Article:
After nearly 30 years of building a hair and body care products business, a privately held Clearwater company called Vogue International hit it big financially Thursday when it sold for $3.3 billion to one of the world's best regarded consumer products companies: Johnson & Johnson.
Multibillion-dollar transactions involving a local company and a global giant with a household name don't come along every day.
The purchase serves as fresh incentive to area entrepreneurs: Patience, street smarts and innovation and grit can help a small private company win the attention of even a Fortune 500 company — one that in this case sees serious value in a local enterprise to the tune of $3.3 billion.
That's a boatload of shampoo.
The deal is a significant reward for Vogue founder, CEO and 51-percent owner Todd Christopher and the Carlyle Group, an investment firm that in 2014 took a 49 percent stake in the company for $391 million. Its job as a giant private equity firm is to find and invest in promising smaller companies and help make them promising larger companies before selling them at a profit. (Among Carlyle's many global holdings is Tampa telecommunications firm Syniverse, acquired in 2011.)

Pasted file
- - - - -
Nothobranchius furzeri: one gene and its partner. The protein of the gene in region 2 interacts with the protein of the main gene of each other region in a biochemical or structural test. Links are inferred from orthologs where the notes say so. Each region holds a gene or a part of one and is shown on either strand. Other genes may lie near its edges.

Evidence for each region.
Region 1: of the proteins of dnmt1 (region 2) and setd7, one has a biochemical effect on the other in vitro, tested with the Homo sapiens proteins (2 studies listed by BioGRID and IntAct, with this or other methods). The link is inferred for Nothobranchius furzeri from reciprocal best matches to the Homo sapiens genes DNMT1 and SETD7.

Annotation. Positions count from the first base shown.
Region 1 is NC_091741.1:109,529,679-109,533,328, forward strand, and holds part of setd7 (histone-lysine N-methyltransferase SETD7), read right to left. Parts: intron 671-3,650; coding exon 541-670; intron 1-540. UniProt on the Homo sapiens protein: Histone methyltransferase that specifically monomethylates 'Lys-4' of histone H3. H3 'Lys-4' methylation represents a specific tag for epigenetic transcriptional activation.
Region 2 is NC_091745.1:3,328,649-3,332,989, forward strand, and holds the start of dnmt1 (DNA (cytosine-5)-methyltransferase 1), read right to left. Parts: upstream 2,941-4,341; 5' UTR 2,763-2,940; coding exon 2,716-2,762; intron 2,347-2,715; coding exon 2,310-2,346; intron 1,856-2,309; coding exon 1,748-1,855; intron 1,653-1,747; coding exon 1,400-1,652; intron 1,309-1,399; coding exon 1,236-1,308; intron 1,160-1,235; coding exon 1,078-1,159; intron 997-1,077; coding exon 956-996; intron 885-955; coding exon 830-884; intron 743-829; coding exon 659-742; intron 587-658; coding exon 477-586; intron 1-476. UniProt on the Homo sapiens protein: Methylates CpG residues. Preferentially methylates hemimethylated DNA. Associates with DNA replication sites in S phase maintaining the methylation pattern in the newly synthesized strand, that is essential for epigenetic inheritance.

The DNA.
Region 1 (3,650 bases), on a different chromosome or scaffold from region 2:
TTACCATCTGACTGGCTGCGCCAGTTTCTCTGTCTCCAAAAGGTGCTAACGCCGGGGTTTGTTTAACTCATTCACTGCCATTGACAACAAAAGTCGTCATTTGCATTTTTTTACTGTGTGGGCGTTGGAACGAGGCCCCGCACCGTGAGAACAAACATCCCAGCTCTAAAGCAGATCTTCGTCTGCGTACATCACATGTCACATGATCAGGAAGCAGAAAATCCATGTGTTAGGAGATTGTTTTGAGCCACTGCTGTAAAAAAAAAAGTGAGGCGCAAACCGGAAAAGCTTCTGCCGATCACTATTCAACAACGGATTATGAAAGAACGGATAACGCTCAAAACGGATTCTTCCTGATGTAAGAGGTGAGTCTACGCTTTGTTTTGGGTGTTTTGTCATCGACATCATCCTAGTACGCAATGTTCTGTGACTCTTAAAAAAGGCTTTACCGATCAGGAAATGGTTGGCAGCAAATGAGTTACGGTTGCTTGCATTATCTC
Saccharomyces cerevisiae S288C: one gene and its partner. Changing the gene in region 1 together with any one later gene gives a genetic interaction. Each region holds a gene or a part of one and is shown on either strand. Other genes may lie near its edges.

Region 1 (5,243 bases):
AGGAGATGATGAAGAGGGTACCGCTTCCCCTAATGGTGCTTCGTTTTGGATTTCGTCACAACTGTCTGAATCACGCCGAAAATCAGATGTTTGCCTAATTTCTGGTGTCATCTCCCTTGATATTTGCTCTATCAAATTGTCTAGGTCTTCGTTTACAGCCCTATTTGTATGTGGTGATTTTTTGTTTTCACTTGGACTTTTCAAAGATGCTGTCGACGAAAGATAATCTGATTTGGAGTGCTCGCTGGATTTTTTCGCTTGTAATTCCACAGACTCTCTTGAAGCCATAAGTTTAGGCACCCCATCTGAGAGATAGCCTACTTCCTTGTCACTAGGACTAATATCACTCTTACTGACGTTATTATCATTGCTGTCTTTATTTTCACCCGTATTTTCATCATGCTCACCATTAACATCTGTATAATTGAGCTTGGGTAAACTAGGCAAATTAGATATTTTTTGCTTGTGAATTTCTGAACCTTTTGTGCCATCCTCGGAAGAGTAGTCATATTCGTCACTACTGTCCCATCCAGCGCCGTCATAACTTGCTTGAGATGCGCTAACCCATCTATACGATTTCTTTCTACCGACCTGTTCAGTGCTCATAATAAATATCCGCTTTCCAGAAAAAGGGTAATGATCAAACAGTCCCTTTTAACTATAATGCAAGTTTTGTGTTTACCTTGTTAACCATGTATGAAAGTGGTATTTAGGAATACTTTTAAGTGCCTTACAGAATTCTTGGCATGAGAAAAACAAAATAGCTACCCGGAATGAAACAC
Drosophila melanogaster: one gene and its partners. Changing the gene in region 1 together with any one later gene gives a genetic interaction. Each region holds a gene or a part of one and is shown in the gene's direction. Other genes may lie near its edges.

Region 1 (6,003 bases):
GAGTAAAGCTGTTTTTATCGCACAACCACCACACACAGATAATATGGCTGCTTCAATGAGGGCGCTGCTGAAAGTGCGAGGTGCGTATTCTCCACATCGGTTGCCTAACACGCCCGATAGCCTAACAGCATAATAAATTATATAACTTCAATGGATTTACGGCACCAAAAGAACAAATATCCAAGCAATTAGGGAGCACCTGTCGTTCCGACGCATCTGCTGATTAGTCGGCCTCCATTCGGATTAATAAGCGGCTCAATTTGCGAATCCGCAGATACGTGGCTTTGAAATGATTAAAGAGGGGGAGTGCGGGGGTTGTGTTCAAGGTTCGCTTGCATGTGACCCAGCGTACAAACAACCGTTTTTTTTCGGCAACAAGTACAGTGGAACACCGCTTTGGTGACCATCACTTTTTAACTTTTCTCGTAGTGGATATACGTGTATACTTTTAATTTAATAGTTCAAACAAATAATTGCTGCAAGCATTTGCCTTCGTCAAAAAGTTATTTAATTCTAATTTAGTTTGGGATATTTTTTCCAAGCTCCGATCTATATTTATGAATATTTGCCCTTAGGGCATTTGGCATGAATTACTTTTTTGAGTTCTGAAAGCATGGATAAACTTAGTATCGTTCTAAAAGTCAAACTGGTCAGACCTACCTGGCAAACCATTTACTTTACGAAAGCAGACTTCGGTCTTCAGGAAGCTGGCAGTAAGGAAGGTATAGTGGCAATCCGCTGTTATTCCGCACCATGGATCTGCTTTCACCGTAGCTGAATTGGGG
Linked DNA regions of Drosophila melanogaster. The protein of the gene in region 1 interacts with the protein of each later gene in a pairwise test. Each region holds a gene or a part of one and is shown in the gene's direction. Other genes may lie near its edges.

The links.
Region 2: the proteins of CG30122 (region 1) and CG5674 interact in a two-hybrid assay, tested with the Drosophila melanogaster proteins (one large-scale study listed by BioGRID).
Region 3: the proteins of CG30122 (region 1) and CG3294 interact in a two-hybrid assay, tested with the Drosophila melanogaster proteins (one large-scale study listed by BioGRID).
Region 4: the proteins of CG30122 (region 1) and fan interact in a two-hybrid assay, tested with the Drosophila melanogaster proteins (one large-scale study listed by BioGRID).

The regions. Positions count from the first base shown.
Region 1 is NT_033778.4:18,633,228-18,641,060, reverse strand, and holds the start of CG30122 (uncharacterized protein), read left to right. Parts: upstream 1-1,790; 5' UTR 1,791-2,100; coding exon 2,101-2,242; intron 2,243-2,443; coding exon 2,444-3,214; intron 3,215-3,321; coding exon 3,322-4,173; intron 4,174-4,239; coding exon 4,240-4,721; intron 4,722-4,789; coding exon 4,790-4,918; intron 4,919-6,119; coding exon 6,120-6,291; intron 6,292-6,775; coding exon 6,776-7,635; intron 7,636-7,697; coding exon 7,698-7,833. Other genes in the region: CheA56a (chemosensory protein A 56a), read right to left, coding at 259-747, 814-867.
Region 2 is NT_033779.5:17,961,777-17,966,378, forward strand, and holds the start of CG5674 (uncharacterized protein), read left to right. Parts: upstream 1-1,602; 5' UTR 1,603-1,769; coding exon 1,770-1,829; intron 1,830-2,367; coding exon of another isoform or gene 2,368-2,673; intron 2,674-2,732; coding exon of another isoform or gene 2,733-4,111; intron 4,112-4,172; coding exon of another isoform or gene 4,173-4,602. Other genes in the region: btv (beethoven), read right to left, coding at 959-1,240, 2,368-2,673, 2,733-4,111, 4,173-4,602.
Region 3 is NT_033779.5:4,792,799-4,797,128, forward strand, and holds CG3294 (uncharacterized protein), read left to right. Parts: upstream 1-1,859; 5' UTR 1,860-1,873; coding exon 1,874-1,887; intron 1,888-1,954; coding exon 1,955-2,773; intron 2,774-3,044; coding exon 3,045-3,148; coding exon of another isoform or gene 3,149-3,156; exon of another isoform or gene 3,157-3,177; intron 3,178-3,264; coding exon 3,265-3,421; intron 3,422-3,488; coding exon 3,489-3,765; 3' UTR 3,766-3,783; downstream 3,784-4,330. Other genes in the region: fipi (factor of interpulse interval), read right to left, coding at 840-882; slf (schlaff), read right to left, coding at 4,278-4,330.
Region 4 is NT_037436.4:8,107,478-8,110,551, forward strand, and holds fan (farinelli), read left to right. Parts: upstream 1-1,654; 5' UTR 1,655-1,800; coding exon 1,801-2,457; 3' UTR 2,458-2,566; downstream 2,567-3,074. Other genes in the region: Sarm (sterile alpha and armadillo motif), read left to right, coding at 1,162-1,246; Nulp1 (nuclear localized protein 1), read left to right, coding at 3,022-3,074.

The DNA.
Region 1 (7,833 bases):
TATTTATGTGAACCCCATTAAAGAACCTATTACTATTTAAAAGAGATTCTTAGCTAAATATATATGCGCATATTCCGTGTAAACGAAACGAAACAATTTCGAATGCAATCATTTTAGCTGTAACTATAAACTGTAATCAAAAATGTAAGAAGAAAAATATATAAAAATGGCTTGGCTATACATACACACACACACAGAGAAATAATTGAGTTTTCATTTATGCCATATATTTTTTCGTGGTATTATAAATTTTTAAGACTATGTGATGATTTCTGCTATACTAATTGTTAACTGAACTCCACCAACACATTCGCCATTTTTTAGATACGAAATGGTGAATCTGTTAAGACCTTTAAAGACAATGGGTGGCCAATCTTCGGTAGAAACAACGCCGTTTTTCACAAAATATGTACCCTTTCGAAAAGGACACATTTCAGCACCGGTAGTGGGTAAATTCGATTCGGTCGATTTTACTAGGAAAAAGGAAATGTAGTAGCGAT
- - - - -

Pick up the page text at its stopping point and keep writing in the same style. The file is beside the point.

But at the heart of this acquisition is Vogue International. It makes "salon influenced and nature inspired" beauty products that Johnson & Johnson believes it can scale up to reach a global market. Without such a viable product line, there would be no deal. The sale should close in the third quarter.
"This is an exciting and important new chapter in the growth and development of Vogue," said CEO Christopher, who launched Vogue in 1987 with his wife by selling hair care products out of their car. "Our commitment to quality and innovation will be magnified by Johnson & Johnson Consumer's array of marketing, R&D and support resources on a global basis."
Vogue's branded products include the OGX collection of shampoos, conditioners and styling/treatment and body and bath items, FX line of styling products, Proganix hair care and the Maui Moisture wholesome beauty line. Vogue's products are distributed to large retailers throughout the United States and in 38 countries.
Vogue will "complement our consumer portfolio, while also presenting attractive hair care category growth opportunities for Johnson & Johnson," stated Jorge Mesquita, worldwide chairman of J&J's consumer business.
Johnson & Johnson, whose consumer products include Band-Aid and Tylenol, did not buy Vogue out of the blue. Consumer product giants ranging from Unilever NV and Henkel & Co. to L'Oréal SA were reported to be among the companies submitting first-round bids in the auction for Vogue International.
Vogue's sales last year were more than $300 million and have been growing 25 percent annually, according to Wells Fargo Securities, which expects J&J to expand sales even further by taking the products to big box stores like Costco.
Separately, Johnson & Johnson last summer committed to expand into the Tampa market with plans to create 500 jobs averaging at least $75,000 over the next three years and make a capital investment of $23.5 million.
The company, which is ranked No. 37 on the Fortune 500, is one of only two U.S. non-financial companies that still retain a perfect AAA credit rating. The other is Microsoft.
Contact Robert Trigaux at email@example.com. Follow @venturetampabay.